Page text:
Student Veteran Spotlight: Ashley Russell-Gray, Medical Health Sciences Program
In this edition of 'Student Veteran Spotlight,' we sat down with Ashley Russell-Gray from the Touro University Nevada Medical Health Sciences Program.
Which years did you serve in the military?
I went to the United States Military Academy at West Point from 2004-08. At the time, I was considered an enlisted reserve in the U.S. Army. Once I graduated, I commissioned as an Officer from 2008-17.
What was your rank?
By the time I left in 2017, I held the rank of Captain.
Why did you decide to enlist?
Well, I was an Army brat growing up. My pop-pop was in the U.S. Navy in WWII; my uncle went to West Point and served in Vietnam; and my dad went to West Point and served in the Army for more than 20 years. Despite being an Army brat, I had no intention of joining the military. Then Sept. 11 happened, and it took almost a year for it to really resonate with me, but I realized that I wanted to do more. I have this very visceral memory of walking into my parents’ bedroom and telling them I made a mistake and that I wanted to go to West Point. I’m just glad that I made that decision because I’ve been able to carry on my family’s legacy and help my country. It was honestly one of the best decisions of my life.
Is there any specific memory from your military experience that has always stuck with you?
Every soldier who I lost made a huge impact on me. I lost a lot of soldiers and a lot of friends. I was 22, and had just graduated from college and had my first deployment to Iraq. I had a platoon of 40 people and we had suffered a loss of five of my soldiers. The next month, we went out on a convoy. Our job was to do patrol down dangerous routes to deliver supplies and make sure there weren’t any roadside bombs along the routes.
We were all very on edge because of our five soldiers we lost to a vehicle-borne IED the month prior. Very quickly into the convoy, we hit an IED and the truck in front of us was catastrophically destroyed. My soldier in the passenger seat was suffering hemorrhagic shock, and that was the first time I realized I wanted to be a healthcare professional. It was a very intense experience but it helped me realize that it’s what I wanted to do.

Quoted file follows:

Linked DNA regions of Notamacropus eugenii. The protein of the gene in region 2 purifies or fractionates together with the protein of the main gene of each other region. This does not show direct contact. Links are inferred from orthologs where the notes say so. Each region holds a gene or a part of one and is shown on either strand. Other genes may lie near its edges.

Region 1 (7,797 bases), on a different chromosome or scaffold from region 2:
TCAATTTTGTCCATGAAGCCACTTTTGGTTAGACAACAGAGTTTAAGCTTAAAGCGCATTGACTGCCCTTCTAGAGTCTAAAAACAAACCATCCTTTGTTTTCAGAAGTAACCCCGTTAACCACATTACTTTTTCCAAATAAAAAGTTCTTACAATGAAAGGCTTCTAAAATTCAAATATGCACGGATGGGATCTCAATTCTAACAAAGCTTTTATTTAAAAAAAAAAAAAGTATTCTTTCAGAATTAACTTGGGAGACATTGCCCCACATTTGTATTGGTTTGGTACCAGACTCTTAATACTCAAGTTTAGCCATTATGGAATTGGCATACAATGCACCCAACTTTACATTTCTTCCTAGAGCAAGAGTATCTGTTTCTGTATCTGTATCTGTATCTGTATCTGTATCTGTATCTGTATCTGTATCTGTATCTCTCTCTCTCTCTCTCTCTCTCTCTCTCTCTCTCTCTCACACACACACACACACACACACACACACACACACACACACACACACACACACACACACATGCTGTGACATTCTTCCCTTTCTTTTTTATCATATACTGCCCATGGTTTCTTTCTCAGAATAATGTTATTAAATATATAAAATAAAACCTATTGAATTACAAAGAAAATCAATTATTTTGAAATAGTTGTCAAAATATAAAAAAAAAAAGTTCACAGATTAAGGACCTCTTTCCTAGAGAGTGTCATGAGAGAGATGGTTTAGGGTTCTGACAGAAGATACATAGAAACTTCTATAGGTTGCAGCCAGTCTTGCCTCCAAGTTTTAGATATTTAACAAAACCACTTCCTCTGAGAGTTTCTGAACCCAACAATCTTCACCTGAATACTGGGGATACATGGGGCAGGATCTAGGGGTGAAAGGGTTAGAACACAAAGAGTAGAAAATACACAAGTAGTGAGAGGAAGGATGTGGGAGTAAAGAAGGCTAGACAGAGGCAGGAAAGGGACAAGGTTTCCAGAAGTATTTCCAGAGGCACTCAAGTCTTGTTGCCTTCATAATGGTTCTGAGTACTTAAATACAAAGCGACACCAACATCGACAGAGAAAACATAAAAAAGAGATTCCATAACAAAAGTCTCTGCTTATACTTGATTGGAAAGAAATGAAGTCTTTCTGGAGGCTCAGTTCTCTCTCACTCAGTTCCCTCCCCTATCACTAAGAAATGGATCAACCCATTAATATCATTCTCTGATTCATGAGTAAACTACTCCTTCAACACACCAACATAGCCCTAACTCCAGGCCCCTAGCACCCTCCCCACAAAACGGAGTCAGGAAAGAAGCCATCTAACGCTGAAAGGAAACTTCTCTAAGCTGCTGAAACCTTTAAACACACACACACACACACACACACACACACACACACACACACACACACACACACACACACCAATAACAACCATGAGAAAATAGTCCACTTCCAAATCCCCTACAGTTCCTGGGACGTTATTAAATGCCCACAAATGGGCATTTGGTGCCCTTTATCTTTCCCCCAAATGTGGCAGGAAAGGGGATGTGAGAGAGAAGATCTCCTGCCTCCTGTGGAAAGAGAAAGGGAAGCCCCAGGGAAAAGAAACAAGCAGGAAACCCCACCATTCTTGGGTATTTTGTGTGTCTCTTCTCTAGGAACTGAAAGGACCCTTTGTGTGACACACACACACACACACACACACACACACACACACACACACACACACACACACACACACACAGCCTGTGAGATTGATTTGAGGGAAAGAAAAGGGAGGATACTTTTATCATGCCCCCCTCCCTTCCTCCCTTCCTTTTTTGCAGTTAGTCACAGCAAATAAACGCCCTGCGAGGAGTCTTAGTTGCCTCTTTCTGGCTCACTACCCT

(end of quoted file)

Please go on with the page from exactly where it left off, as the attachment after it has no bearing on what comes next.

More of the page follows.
After our year-long deployment, I got home to the base I was stationed in Colorado. I went to my Brigade Commander and told him how intent I was on receiving this special operations combat medic training. A Second Lieutenant speaking to her Brigade Commander was pretty unheard of. Also, this was in 2010 when women weren’t allowed to assess for Special Forces. As a female Officer, I was just grateful to be allowed into the six-month skills portion of the course. So, they let me take the training with the understanding that they’d send me to Afghanistan when I was finished and use me on different teams.
Why did you want to attend Touro University Nevada?
Because I’m a Northeastern girl, I knew about Touro College in New York. My husband is still active duty and we got stationed here in the Las Vegas Valley, so I learned more about Touro University Nevada. I really love the faculty and the incredible open-door policy. It’s just nice to know that you’re in a tight-knit community, which is what I had when I was in the Army.
I’ve just been in awe of how great the resources are here. It had been 10 years since I was a part of civilian life, and it’s a hard adjustment. I’m so grateful for the faculty, OASIS, my tutors, and the friends that I’ve made here. It’s made my experience at Touro so much better.
What are your plans after finishing the MHS program?
Well, I was accepted into the PA program, so I’ll start that in July. I’m very excited to get started. After I finish PA school, there are several different specialties I’m interested in. Of course, trauma is always an option because it’s very near and dear to my heart. I’m looking at Dermatology and I’m really interested in mental health for people with traumatic brain injuries. That’s the beauty of the PA profession is that you can laterally move into different specialties
How do you think your military experience will help you become a great healthcare provider?
First and foremost, leadership has helped me so much. My parents brought my brother and I up very well. They taught us the importance of leadership and teamwork. I was able to hone those skills in the military. It helped in West Point and especially helped me once I got into the Army. My last job in the Army was as a Company Commander of 150 soldiers with different personalities. I got to really work with them and see how they worked as individuals as well as part of a team. I think that’s incredibly important in the healthcare field because you’re not just working other PAs, you’re working with doctors, nurses, and all of these other people with different jobs so you can work well together for the sake of your patients.
I also think I’ve really learned to understand cultural competency. I’ve been to so many places and it’s nice to be able to understand what your patients are like as individuals. Being respectful of their culture and helping them to understand what you’re doing as a practitioner is huge.
Lastly, I’d say learning how to deal with stress, which is something I learned very young. Learning how to manage my stress has helped me so much, especially in school. I’m hopeful that all of these things will help me become a great practitioner.